Ken Tucker says Forget media-hungry VJ Jesse Camp -- the real hero of MTV (and Jennifer Love Hewitt's heart) is Carson Daly
On MTV these days, the Backstreet Boys and ‘N Sync are busy trying to prove they’re hip by aping hip-hop mannerisms; a new game show — “The Blame Game” — makes the nexus of dating and sex look like, as Pat Benatar used to say, a battlefield; and a new comedy effort — “The Tom Green Show” — attempts to prove that there apparently is no Canadian who cannot be funny, but at least one who can also behave stupidly at the same time. Among the channel’s veejays, Jesse Camp — the unholy love child of a Black Crowes session with Courtney Love — has gotten a lot of ink for his faux obnoxiousness, but who’s the guy with the most fans?
A nice guy. A nice, clean-cut guy. A nice, clean-cut, articulate guy. A nice, clean-cut, articulate guy who’s hooked up with Jennifer Love Hewitt. Carson Daly.
MTV notoriety is an elusive, often transient thing. (Recently arrested accused girlfriend batterer and “Real World” pain-in-rear Puck proved that fame does not confer grace.) But Daly is, impossibly, a graceful presence, introducing videos with a minimum of aren’t-I-cool vibration — which only, of course, leads his fans to find him all the more cool.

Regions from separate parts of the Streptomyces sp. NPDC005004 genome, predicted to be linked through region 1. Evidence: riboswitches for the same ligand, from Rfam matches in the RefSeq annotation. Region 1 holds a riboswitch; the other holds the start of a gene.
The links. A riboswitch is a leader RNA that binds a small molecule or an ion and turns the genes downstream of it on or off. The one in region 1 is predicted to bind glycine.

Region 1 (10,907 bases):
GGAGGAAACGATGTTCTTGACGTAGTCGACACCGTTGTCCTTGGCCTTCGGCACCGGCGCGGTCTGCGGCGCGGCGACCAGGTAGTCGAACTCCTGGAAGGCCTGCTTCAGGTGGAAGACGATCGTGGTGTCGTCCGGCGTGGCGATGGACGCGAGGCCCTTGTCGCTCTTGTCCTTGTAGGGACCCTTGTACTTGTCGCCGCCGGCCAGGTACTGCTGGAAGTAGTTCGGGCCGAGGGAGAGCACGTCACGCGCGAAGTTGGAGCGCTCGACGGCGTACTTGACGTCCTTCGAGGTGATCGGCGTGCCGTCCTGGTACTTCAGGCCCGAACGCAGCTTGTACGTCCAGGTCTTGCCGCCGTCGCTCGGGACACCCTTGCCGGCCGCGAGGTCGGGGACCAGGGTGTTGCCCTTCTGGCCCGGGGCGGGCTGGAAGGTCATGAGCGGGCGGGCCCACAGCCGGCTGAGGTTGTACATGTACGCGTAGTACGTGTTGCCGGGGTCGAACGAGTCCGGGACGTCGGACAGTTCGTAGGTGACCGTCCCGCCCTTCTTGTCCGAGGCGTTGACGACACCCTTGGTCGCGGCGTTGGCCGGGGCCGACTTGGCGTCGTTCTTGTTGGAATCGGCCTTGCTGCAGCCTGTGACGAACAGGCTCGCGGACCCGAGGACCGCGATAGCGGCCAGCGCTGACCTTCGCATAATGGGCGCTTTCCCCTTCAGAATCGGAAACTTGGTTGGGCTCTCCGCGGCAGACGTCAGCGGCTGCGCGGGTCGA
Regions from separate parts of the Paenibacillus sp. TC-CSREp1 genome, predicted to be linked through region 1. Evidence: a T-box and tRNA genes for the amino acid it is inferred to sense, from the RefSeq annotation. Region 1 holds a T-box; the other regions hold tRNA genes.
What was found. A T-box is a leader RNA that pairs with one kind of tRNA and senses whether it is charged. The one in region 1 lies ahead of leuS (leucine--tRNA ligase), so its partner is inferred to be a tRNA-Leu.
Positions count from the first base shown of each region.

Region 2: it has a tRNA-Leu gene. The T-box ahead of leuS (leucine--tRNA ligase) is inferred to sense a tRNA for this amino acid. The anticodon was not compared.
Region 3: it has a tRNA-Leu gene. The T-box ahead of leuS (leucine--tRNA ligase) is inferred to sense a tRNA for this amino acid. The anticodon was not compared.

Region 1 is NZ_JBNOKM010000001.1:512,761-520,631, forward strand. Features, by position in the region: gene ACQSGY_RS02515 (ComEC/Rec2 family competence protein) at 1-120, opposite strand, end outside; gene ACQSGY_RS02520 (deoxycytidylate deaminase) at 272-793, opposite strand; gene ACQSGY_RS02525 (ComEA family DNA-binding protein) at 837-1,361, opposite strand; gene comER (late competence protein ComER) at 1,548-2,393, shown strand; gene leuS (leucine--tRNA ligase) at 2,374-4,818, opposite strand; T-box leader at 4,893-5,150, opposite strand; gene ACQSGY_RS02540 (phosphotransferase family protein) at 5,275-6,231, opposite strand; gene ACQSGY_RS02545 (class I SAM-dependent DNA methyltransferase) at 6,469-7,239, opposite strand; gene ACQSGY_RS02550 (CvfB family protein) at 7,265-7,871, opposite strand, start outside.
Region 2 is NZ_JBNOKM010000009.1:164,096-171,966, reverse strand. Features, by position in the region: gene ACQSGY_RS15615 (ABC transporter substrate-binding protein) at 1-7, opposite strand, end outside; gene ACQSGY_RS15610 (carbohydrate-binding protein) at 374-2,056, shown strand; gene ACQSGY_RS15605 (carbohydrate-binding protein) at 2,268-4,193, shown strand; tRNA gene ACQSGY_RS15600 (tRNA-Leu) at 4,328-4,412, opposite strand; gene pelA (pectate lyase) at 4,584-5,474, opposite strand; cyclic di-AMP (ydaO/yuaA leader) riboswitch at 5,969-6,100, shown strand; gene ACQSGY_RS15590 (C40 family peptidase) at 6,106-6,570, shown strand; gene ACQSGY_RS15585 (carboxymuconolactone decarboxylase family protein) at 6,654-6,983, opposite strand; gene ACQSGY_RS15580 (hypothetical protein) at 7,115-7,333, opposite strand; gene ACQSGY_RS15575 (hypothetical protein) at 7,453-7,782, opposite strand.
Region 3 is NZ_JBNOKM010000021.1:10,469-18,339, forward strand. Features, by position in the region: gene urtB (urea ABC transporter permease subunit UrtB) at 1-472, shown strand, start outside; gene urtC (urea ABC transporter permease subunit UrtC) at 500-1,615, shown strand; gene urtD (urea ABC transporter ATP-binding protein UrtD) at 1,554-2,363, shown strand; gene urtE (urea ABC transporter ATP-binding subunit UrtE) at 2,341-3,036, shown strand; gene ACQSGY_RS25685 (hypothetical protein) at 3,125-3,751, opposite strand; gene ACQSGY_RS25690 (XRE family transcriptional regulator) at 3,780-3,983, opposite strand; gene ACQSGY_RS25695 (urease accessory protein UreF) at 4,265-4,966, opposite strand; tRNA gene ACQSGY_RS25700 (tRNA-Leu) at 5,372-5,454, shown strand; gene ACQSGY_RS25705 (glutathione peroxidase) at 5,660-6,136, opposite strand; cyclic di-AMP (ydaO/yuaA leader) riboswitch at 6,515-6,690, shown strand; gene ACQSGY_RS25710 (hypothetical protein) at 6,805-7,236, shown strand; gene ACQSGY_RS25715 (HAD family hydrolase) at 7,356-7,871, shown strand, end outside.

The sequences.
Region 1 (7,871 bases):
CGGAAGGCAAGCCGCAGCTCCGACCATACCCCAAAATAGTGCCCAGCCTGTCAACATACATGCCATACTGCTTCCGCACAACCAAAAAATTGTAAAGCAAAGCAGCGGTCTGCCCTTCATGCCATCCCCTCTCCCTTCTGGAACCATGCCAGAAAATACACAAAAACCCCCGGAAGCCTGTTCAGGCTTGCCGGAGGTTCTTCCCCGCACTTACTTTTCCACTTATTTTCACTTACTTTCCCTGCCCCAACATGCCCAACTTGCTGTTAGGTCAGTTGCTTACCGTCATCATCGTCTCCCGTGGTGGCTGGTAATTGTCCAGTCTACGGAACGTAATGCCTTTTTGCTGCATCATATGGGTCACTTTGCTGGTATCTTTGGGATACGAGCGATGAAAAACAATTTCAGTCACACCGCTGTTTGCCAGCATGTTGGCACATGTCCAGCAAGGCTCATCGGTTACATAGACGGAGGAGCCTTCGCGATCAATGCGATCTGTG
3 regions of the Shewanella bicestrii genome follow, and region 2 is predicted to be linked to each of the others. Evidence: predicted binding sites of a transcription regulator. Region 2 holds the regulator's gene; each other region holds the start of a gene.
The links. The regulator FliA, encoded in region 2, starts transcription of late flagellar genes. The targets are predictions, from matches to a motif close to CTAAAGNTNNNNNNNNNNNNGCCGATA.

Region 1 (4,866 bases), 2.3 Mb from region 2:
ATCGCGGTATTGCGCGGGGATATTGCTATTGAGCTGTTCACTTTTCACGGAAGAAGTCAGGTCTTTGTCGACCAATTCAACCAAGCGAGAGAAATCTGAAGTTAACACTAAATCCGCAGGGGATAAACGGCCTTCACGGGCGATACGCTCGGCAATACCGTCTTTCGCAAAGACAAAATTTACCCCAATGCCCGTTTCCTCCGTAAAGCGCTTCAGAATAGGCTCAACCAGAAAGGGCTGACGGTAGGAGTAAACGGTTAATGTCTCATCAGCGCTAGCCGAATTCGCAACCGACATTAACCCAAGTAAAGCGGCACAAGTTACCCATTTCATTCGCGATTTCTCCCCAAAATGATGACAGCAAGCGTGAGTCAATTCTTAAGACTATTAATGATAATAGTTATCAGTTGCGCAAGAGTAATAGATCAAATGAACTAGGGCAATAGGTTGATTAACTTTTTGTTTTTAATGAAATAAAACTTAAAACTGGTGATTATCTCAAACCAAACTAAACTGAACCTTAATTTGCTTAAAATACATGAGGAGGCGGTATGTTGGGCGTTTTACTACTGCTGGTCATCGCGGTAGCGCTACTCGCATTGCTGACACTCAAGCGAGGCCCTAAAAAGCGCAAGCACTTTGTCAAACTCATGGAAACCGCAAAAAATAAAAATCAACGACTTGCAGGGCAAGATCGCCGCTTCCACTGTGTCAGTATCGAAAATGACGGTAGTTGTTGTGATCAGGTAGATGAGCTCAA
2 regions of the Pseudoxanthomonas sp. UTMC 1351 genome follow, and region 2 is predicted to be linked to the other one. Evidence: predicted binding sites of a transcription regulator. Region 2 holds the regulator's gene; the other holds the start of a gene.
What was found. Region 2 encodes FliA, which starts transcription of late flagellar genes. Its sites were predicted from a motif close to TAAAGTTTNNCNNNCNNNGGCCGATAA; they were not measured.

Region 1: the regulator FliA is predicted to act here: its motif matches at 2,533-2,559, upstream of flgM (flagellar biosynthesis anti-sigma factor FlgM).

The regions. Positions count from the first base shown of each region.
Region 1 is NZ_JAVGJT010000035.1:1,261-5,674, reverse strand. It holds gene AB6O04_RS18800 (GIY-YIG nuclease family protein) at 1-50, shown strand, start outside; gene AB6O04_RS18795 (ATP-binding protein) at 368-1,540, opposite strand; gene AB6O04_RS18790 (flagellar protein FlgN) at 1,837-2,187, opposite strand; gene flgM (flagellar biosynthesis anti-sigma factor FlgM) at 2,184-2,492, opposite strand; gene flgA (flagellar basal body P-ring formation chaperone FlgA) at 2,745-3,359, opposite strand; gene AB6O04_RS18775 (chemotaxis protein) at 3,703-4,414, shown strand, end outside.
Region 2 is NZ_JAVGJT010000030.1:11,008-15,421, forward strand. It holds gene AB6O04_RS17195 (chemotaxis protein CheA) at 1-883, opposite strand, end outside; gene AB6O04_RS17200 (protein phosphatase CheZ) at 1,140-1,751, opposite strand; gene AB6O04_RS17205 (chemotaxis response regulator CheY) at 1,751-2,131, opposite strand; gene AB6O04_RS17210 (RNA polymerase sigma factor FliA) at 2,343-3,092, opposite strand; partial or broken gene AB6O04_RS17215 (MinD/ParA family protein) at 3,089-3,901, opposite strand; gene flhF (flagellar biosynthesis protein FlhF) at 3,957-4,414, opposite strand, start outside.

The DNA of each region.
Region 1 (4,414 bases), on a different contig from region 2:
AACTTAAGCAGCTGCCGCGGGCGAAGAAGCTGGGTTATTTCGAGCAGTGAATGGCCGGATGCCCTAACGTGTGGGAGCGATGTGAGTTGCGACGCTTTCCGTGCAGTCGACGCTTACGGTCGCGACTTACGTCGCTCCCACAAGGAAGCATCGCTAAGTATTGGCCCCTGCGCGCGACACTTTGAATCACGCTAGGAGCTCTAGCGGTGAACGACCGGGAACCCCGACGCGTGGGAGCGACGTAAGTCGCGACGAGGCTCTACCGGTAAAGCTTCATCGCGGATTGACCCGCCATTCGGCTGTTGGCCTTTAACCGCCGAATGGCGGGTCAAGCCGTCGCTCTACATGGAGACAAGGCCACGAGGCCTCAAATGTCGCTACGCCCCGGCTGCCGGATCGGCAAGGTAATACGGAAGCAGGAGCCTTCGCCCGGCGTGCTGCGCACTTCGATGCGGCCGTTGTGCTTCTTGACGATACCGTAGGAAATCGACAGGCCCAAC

The key to Daly’s appeal is a quality increasingly absent in all of popular culture: modesty. Like his MTV elder Kurt Loder, Daly gives the impression of wanting to come in, do his job well, and then leave — to go home, read a book, ponder the universe, and, in Daly’s case, Jennifer Love Hewitt. (Well, maybe Loder does that last one, too, but presumably not with the object of contemplation present in the flesh.)
Modesty is what gives Daly telegenic juice; he comes across as a non-nerd, non-goody-goody who doesn’t worry about whether or not it’ll contribute to his hip quotient if he discusses his religious beliefs with Teen People, as he did recently.
MTV veejaydom doesn’t often lead to further career opportunities, but I could see Daly hosting a network talk show down the not-so-distant line. As an unironic contrast to Letterman/Conan/Jon Stewart, who knows? He could be the Next Big Thing.